Eckford v. Lovelady et al

Filing 19

ORDER denying 5 Motion to Dismiss for Failure to State a Claim; granting 10 Motion to Remand to State Court; REMANDING case to Lowndes County Circuit Court. CASE CLOSED. Signed by District Judge Sharion Aycock on 11/15/23. (jla)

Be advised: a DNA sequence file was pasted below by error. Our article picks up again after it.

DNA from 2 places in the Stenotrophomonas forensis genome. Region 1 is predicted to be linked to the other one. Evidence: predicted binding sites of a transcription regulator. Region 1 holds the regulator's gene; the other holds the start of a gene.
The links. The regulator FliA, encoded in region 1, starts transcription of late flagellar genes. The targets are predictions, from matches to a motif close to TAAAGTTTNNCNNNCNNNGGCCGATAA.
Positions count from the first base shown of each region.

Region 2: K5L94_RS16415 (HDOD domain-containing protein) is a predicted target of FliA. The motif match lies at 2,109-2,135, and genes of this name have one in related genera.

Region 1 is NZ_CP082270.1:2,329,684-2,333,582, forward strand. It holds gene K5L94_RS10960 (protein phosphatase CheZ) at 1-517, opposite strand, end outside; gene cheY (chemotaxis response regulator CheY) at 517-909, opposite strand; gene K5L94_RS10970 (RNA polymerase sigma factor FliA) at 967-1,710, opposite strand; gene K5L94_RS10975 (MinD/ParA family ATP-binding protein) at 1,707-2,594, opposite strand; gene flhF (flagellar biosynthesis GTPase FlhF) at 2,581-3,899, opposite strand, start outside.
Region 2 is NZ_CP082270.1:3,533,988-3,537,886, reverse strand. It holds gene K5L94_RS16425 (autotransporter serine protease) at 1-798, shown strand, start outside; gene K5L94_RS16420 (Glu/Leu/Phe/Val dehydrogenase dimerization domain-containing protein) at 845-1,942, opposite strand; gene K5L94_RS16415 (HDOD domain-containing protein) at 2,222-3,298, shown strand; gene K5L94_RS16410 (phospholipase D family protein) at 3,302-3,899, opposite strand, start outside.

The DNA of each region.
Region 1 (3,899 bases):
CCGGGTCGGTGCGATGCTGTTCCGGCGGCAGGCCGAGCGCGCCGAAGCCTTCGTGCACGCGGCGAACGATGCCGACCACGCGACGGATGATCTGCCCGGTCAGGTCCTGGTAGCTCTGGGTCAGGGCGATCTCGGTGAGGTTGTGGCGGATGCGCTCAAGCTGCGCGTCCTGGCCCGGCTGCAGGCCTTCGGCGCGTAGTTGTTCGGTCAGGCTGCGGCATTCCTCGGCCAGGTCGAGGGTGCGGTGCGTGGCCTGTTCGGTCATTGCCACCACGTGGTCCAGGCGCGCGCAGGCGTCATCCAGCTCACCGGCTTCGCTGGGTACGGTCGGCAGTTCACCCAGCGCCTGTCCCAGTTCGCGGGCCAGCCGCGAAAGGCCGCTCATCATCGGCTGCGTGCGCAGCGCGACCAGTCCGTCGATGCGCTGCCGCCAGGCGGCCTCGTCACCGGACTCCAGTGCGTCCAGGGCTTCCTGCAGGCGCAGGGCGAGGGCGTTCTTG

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IN THE UNITED STATES DISTRICT COURT FOR THE NORTHERN DISTRICT OF MISSISSIPPI ABERDEEN DIVISION TASHA ECKFORD, Individually and as Mother and Next Friend of T.C., a minor v. PLAINTIFFS CIVIL ACTION NO. 1:23-CV-18-SA-RP JOSHUA LOVELADY; ALFA MUTUAL INSURANCE CO.; and JOHN DOES 1-10 DEFENDANTS ORDER AND MEMORANDUM OPINION On December 22, 2022, Tasha Eckford, individually and as mother and next friend of T.C., a minor (collectively “the Plaintiffs”), initiated this civil action by filing their state court Complaint [2] against Joshua Lovelady and Alfa1 in the Circuit Court of Lowndes County, Mississippi. On February 6, 2023, Lovelady and Alfa jointly filed a Notice of Removal [1], removing the case to this Court and premising federal jurisdiction on the basis of diversity. Thereafter, Lovelady filed a Motion to Dismiss for Failure to State a Claim [5].2 The Plaintiffs subsequently filed a Motion to Remand [10], arguing that there is not complete diversity of citizenship. The Court is prepared to rule. Factual Background On January 5, 2020, the Plaintiffs were involved in a car accident in Tupelo, Mississippi. The Plaintiffs’ vehicle collided with a vehicle operated by Shawn Kelly. Both Plaintiffs were injured. Following the accident, Kelly sought coverage from Alfa, Eckford’s insurer, but Alfa According to Lovelady’s Memorandum [6], the Plaintiffs name Alfa Mutual Insurance Company as one of the Defendants, but the insurance policy was issued by Alfa Insurance Corporation—which would be the proper Defendant in this action. 2 The Plaintiffs did not file a Response to the Motion [5], and their deadline to do so has long passed. However, the Plaintiffs’ position in connection with the Motion to Dismiss [5] is undeniably intertwined with the arguments articulated in their Motion to Remand [10]. 1 denied the claim and determined that Kelly was 100% at fault for causing the accident and the Plaintiffs’ injuries. On November 16, 2020, the Plaintiffs settled with Kelly’s insurer and exhausted the limits under his policy. The Plaintiffs contend that the settlement was insufficient to cover future medical expenses for T.C. and lost wages of Eckford. Therefore, Eckford sought to recover full policy limits under her underinsured motorist coverage with Alfa. Lovelady was the insurance adjuster assigned to adjust the Plaintiffs’ underinsured motorist claims on Alfa’s behalf. The Plaintiffs contend that as of December 10, 2021, Lovelady had all the relevant information he needed to properly evaluate their claims; however, Lovelady requested additional, unnecessary employment information from Eckford and improperly took a wait-andsee approach for T.C.’s medical claim, ultimately placing their claims in a “perpetual state of delay.” [2] at p. 3. According to the Plaintiffs’ Complaint [2], on August 9, 2022, “Lovelady determined that Eckford’s and T.C.’s claims were not worth the available policy limits.” Id. The Plaintiffs further contend that beginning on August 23, 2022, Lovelady refused to negotiate any further and refused to offer the Plaintiffs adequate payment for their claims. After unsuccessful attempts to reach a settlement, the Plaintiffs filed this action in state court alleging tortious breach of contract and bad faith against Alfa and gross negligence against Lovelady.3 On February 6, 2023, the Defendants removed the action to this Court alleging that diversity jurisdiction existed at the time of removal because, although the Plaintiffs and Lovelady are Mississippi residents (which would destroy complete diversity), the Plaintiffs cannot establish a claim against Lovelady. Therefore, according to the Defendants, Lovelady is fraudulently joined and his citizenship should not be considered for purposes of the diversity jurisdiction analysis. Through his Motion to Dismiss [5], Lovelady seeks dismissal of the claims. Conversely, the For context, the entire claim the Plaintiffs assert against Lovelady is a claim of “gross negligence and reckless disregard.” For simplicity purposes, the Court will refer to the claim as a gross negligence claim. 3 2 Plaintiffs filed a Motion to Remand [10], contending that they have plausible claim for recovery against Lovelady and, therefore, this Court does not have jurisdiction over the case. Removal Standard The Judiciary Act of 1789 provides that “any civil action brought in a State court of which the district courts of the United States have original jurisdiction, may be removed by the defendant or the defendants, to the district court of the United States for the district and division embracing the place where such action is pending.” 28 U.S.C. § 1441(a). Federal courts are courts of limited jurisdiction. Epps v. Bexar-Medina-Atascosa Counties Water Improvement Dist. No. 1, 665 F.2d 594, 595 (5th Cir. 1982). Diversity jurisdiction exists “where the matter in controversy exceeds the sum or value of $75,000.00, exclusive of interest and costs, and is between . . . citizens of different states.” 28 U.S.C. § 1332(a); Addo v. Globe Life and Accidents Ins. Co., 230 F.3d 759, 761 (5th Cir. 2000). After a case is removed, a plaintiff may move for remand, and “[i]f it appears that the district court lacks subject matter jurisdiction, the case shall be remanded.” 28 U.S.C. § 1447(c). Once a motion to remand has been filed, the burden is on the removing party to establish that federal jurisdiction exists. De Aguilar v. Boeing Co., 47 F.3d 1404, 1408 (5th Cir. 1995). The Fifth Circuit has held that the removal statutes are to be construed “strictly against removal and for remand.” Eastus v. Blue Bell Creameries, L.P., 97 F.3d 100, 106 (5th Cir. 1996); Shamrock Oil & Gas Corp. v. Sheets, 313 U.S. 100, 108-09, 61 S. Ct. 868, 85 L. Ed. 1214 (1941). Analysis and Discussion As noted above, the Plaintiffs move to remand this case on the basis that this Court does not have jurisdiction because Lovelady is a non-diverse Defendant. Therefore, the only question before the Court is whether the Plaintiffs have stated a viable gross negligence claim against 3 Lovelady (since that is the only claim asserted against Lovelady). If the claim is viable, the case must be remanded. Conversely, if it is not viable, Lovelady should be dismissed and the Court should retain jurisdiction over the case. The Mississippi Supreme Court has set forth the standard pursuant to which insurance adjusters, agents, or other similar entities may be held liable for conduct in connection with adjusting a claim. Bass v. California Life Ins. Co., 581 So. 2d 1087, 1090 (Miss. 1991) (additional citations omitted). Under that standard, “[a]n insurance adjuster [] may not be held liable for simple negligence in connection with adjusting a claim.” Gallagher Bassett Servs., Inc. v. Jeffcoat, 887 So. 2d 777, 784 (Miss. 2004) (citing Bass, 581 So. 2d at 1090). Instead, the only way an insurance adjuster “can incur independent liability is when his conduct constitutes gross negligence, malice, or reckless disregard for the rights of the insured.” Bass 581 So. 2d at 1090. The Plaintiffs argue that the allegations in their state court Complaint [2] state a viable gross negligence claim against Lovelady. In their supporting Memorandum [11], the Plaintiffs contend that “the crux of [their] claims against Lovelady is his failure to conduct a prompt, reasonable and diligent investigation of the claims made.” [11] at p. 3. Particularly, the Plaintiffs contend that Lovelady’s failure to conduct a prompt investigation and his decision to base settlement offers upon an incomplete investigation and inadequate information constitutes gross negligence. As for promptness, the Plaintiffs argue that Lovelady had the necessary documentation to evaluate Eckford’s lost wages claim as early as December 10, 2021. The Plaintiffs allege that instead of evaluating the claim with the information he had (which they deem was sufficient), Lovelady requested that Eckford provide a letter from her employer showing how many hours she missed so that he could assess her lost wages claim. According to Eckford, she informed Lovelady that she was unable to obtain a letter from her employer because she was no longer employed at 4 the job, and even if she could, the letter was unnecessary because she had already provided Lovelady with the employment documents he needed to properly assess her claim. According to the Plaintiffs, Lovelady sat on that information for more than eight months before determining the Plaintiffs’ claims were not worth the policy limits. The Plaintiffs allege that the eight-month delay was an act of bad faith on Lovelady’s behalf and is sufficient to state a claim of gross negligence against Lovelady. The Plaintiffs also argue that Lovelady’s actions amounted to gross negligence because he failed to conduct a reasonable and diligent investigation. Specifically, the Plaintiffs allege that instead of conducting his own independent investigation, he assumed that Eckford’s employer would have the documentation he needed. According to the Plaintiffs, Lovelady’s insistence that he receive additional information was unreasonable because he already had the information he needed to properly assess Eckford’s lost wage claim. For the same reasons, the Plaintiffs contend that Lovelady’s conduct fell below the requisite threshold for a reasonable and diligent investigation. The Plaintiffs contend that accepting all of these allegations as true, they have sufficiently stated a gross negligence claim against Lovelady. To support their contention that an eight-month delay was an act of bad faith constituting gross negligence, the Plaintiffs cite the Mississippi Supreme Court’s decisions in Necaise v. U.S.A.A. Cas. Co., 644 So. 2d 253, 260 (Miss. 1992) and Travelers Indemnity Co. v. Wetherbee, 368 So.2d 829, 835 (Miss. 1979) (both holding that an eight-month delay in disbursing payment was an act of bad faith on behalf of the insurance adjuster). Conversely, Lovelady argues that the case should not be remanded because he has been fraudulently joined as a Defendant and his citizenship should not be considered for purposes of diversity. Lovelady contends that what the Plaintiffs attempt to categorize as grossly negligent 5 actions “[m]erely describe [Lovelady’s] efforts to conduct a thorough investigation and further bolster the Plaintiffs’ claimed damages.” [6] at p. 10. Furthermore, in his Response Memorandum [16], Lovelady contends that the Plaintiffs admit that their claims have been delayed because there have been disagreements on what their claims are worth and their refusal to provide the additional documentation. Lovelady contends that his requests for additional information do not constitute gross negligence, but, rather, simply illustrate an effort to fully investigate the Plaintiffs’ claims. In particular, Lovelady alleges that “on one hand, they complain about Lovelady’s requests for documentation while, on the other hand, they complain that Lovelady did not independently obtain the information he needed.” [16] at p. 4-5. To support his argument, he relies on Pilate v. Am. Federated Ins. Co., 865 So. 2d 387 (Miss. Ct. App. 2004). There, the Mississippi Court of Appeals held that an insurer is required to “[o]btain ‘all available medical information relevant to the policyholder’s claim’ and interview all employees or individuals who have ‘knowledge relevant to the claim.’” Pilate, 865 So. 2d at 394 (quoting Lewis v. Equity Nat. Life Ins. Co., 637 So. 2d 183, 187 (Miss. 1994)). He also relies on Dunn v. State Farm Fire & Cas. Co., 711 F. Supp. 1359, 1361 (N.D. Miss. 1987) (holding that “an adjuster has a duty to investigate all relevant information and must make a realistic evaluation of a claim”). Accordingly, Lovelady argues that the Plaintiffs have not alleged facts that, even taken as true, would rise to the gross negligence standard. Instead, he contends that the Plaintiffs have alleged a mere pocketbook dispute, for which he cannot be held liable. As the Defendant, Lovelady bears the burden of proving he is fraudulently joined. Hart v. Bayer Corp., 199 F.3d 239, 246 (5th Cir. 2000). “Fraudulent joinder can be established in two ways: (1) actual fraud in the pleading of jurisdictional facts, or (2) inability of the plaintiff to establish a cause of action against the non-diverse party in state court.” Travis v. Irby, 326 F.3d 6 644, 647 (5th Cir. 2003). Lovelady does not allege fraud. Therefore, for Lovelady to prevail, the Court must determine “[t]hat there is absolutely no possibility that the Plaintiff[s] will be able to establish a cause of action [against Lovelady] in state court.” Id. (additional citations omitted) (emphasis added). There are two ways the Court can determine whether the Plaintiffs have stated a viable claim against Lovelady. First, the Court can apply the typical Rule 12(b)(6) analysis, which includes “[l]ooking initially at the allegations of the complaint to determine whether the complaint states a claim under state law against the in-state defendant…if a plaintiff can survive a Rule 12(b)(6) challenge, there is no improper joinder.” Smallwood v. Illinois Cent. R. Co., 385 F.3d 568, 573 (5th Cir. 2004). Second, in limited circumstances where “[a] plaintiff has stated a claim, but has misstated or omitted discrete facts that would determine the propriety of joinder” the court may pierce the pleadings and conduct a summary inquiry. Id. The Court will begin by setting forth the specific allegations contained in the Plaintiffs’ Complaint [2]: 17. Eckford and T.C. continued to work with Lovelady to resolve their underinsured motorists claims, but Lovelady requested Eckford’s employment information and opted to take a “wait-and-see” approach although having T.C.’s future medical information. 18. By August 23, 2022, Lovelady refused to negotiate further, and Eckford’s and T.C.’s claims are in a perpetual state of delay. ... 48. Upon information and belief, Lovelady breached his duty by basing his damage assessment on an incomplete investigation of Plaintiffs’ damages. [2] at p. 3, 9. 7 This Court has previously granted a plaintiff’s motion to remand on relatively similar facts. See Brandon v. Shelter Mut. Ins. Co., 2017 WL 775803 (N.D. Miss. Feb. 27, 2017). There, Leon Brandon sought coverage from his insurance company, Shelter Insurance, for fire loss and smoke damage to his house. Id. at 1. Shelter assigned Bill Morgan as the insurance adjuster. Id. After repeatedly and unsuccessfully attempting to contact Shelter and Morgan for five months following the submission of his claim, Brandon filed his complaint against both Shelter and Morgan in state court. Id. He asserted the following claims against the defendants: breach of contract; breach of the warranty of good faith and fair dealing; gross negligence in not providing a timely settlement in plaintiff’s time of loss; willful, wanton, and intentional deception; and bad-faith delay in processing of the claim. Id. Shelter timely removed the case to this Court premising federal jurisdiction of the basis of diversity jurisdiction. Id. Brandon then filed a motion to remand arguing that Morgan was improperly joined and that his non-diverse status should be disregarded for purposes of diversity jurisdiction because Brandon had not alleged any facts supporting a claim of gross negligence against Morgan. Id. Looking only at the allegations of Brandon’s complaint, this Court held that it could not conclude that Brandon had no possibility of recovery against Morgan. Id. at 4. Specifically, Brandon alleged that after filing his claim and providing the requested documentation, he attempted to contact both the insurance company and adjuster “at least ten times in a thirty-day period after the fire” to quickly resolve his claims because he and his daughter needed a place to live. Id. Furthermore, Brandon alleged that the “[d]efendants unreasonably and arbitrarily delayed the settlement of his fire loss.” Id. He contended that after making numerous calls and not hearing back from the insurance company, he was finally able to reach Morgan, at which time he “[a]sk[ed] Morgan what more he could do facilitate getting his home repaired, but Morgan was indifferent, 8 apathetic, inattentive, and unsympathetic, and did not do anything to help except give Brandon a phone number to call of the same people who were ignoring his pleas for help in the first place.” Id. Based on the facts contained in the complaint, the Court found that Shelter did not meet its burden in proving that Morgan had been fraudulently joined. Id. at 6. In particular, the Court held “[t]hat the determination depend[ed] on the facts and evidence in the particular case,” and in this case, the Court determined that Morgan was acting as an agent of Shelter and failed to promptly investigate claims and communicate with Brandon which led to a ten-month delay of his claim. The Court further concluded that, not only based on the facts alleged, but also considering the complexity of fraudulent joinder cases, it could not find that Brandon had no reasonable basis of recovery for gross negligence against Morgan. Id. Therefore, the Court remanded the case because of Morgan’s non-diverse status. Id. Notably, in Berry v. Hardwick, the Fifth Circuit held that the plaintiffs could not recover against the insurance agent and investigator because the one-year delay in issuing a payment did not amount to gross negligence. 152 F. App’x 371, 375 (5th Cir. 2005). In reaching its decision, the Fifth Circuit relied on a factually analogous case, Gallagher Bassett Servs., Inc. v. Jeffcoat, 887 So. 2d 777 (Miss. 2004). There, the Mississippi Supreme Court held that a ten-month delay was at most negligent, but the delay did not amount to gross negligence on the insurance adjuster’s behalf. Id. (citing Jeffcoat, 887 So. 2d at 783). Here, the Plaintiffs allege that Lovelady’s failure to conduct a prompt, reasonable, and diligent investigation placed their claims in state of delay for eight months. As noted above, there are instances where courts have held that a ten-month delay is not sufficient to constitute gross negligence. See id. Moreover, in one case, the Fifth Circuit held that even a one-year delay did not 9 amount to gross negligence. See Berry, 152 F. App’x at 375. However, as this Court concluded in Brandon, the determination of whether an adjuster’s actions are grossly negligent hinges on the facts and evidence of the case and not just the length of the delay. In other words, it is a factspecific inquiry. Although the delay in the case at bar is eight months and the Plaintiffs rely heavily on the holding from Wetherbee where the Mississippi Supreme Court did find that an eight-month delay constituted gross negligence, it is not the eight-month delay alone that leads the Court to conclude that the Plaintiffs have alleged a plausible claim of gross negligence against Lovelady. According to the Plaintiffs’ Complaint [2], Lovelady could have been assessing their claims within the eightmonth period, yet he chose not to because he was waiting on additional documentation. Importantly, the subject accident occurred on January 5, 2020, and according to the Complaint [2], Lovelady received at least some documentation related to the accident and the Plaintiffs’ potential claims as early as March 20, 2020.4 Although unclear from the Complaint [2] exactly what documentation Lovelady received at the time, the Plaintiffs further allege that their underinsured motorist claim was submitted on December 10, 2021. The Plaintiffs contend that, at minimum, Lovelady had all the information that he needed at that time. However, it was not until August 2022—approximately nine months after the Plaintiffs settled with Kelly’s insurer (which occurred on November 16, 2021) that Lovelady decided the Plaintiffs’ claims were not worth policy limits. The Court emphasizes that the specific facts of this case are distinguishable from the Berry and Jeffcoat cases. Neither of those cases involved a scenario where the loss had occurred several months prior to the claim being submitted. In other words, the Court finds it critical that According to the Plaintiffs’ Complaint [2], Shawn Kelly originally demanded coverage from Alfa; however, on March 20, 2020, Alfa, through Lovelady, determined that Kelly was 100% at-fault in the accident. Therefore, at that time, Alfa and Lovelady had in their possession some documentation related to the Plaintiffs’ claims. 4 10 the subject accident had occurred significantly prior to the submission of the claim, and it, at least arguably, leads to a scenario where the delay is not as justifiable as it would be in a situation where the accident had only recently occurred and more time was needed to investigate. Such is not the case here. Alfa had previously determined that the accident itself was solely Kelly’s fault. Taking all of this into account, the Court cannot find that there is no reasonable basis for recovery against Lovelady. As this Court held in Brandon, “[fraudulent joinder] cases highlight the complexity involved in determining whether a plaintiff has made out a claim for negligence against an insurance agent and seemingly indicate that the determination depends on the facts and evidence in the particular case.” Brandon, 2017 WL 775803 at *5. While the Court agrees that an insurance adjuster has a duty to fully investigate a claim, and Lovelady contends that is what he was doing when he requested additional documentation, Lovelady bears the heavy burden of proving that the Plaintiffs have no possibility of recovery. He has not done so. In reaching this conclusion based upon a typical Rule 12(b)(6) analysis, the Court also notes Lovelady’s request that the Court consider other evidence and conduct a summary inquiry. In particular, Lovelady asks this Court to consider e-mails and other documentation indicating that he had indeed taken additional steps to investigate the claim. As noted above, in limited circumstances where “[a] plaintiff has stated a claim, but has misstated or omitted discrete facts that would determine the propriety of joinder” the court may pierce the pleadings and conduct a summary inquiry. Smallwood, 385 F.3d at 573. While cognizant of Lovelady’s request, the Fifth Circuit has cautioned that “a summary inquiry is appropriate only to identify the presence of discrete and undisputed facts that would preclude plaintiff’s recovery against the in-state defendant.” Hicks v. Martinrea, 12 F.4th 511, 515 11 (5th Cir. 2021) (quoting Smallwood, 385 F.3d at 573-74). Such is not the case here. In essence, Lovelady asks the Court to consider e-mails and interpret the same to preclude recovery. To do so would, in the Court’s view, go beyond the limited “summary inquiry” permissible at this stage of the proceedings but would, instead, resolve a question of fact or, at least, constitute a summary judgment type analysis. Lovelady’s request asks the Court to go beyond its authority at this stage of the proceedings. Conclusion For the reasons set forth above, Lovelady’s Motion to Dismiss [5] is DENIED. The Plaintiffs’ Motion to Remand [10] is GRANTED. The case is hereby REMANDED to the Circuit Court of Lowndes County, Mississippi. The Clerk of Court is directed to take all steps necessary to accomplish the remand. This CASE is CLOSED. SO ORDERED, this the 15th day of November, 2023. /s/ Sharion Aycock UNITED STATES DISTRICT JUDGE 12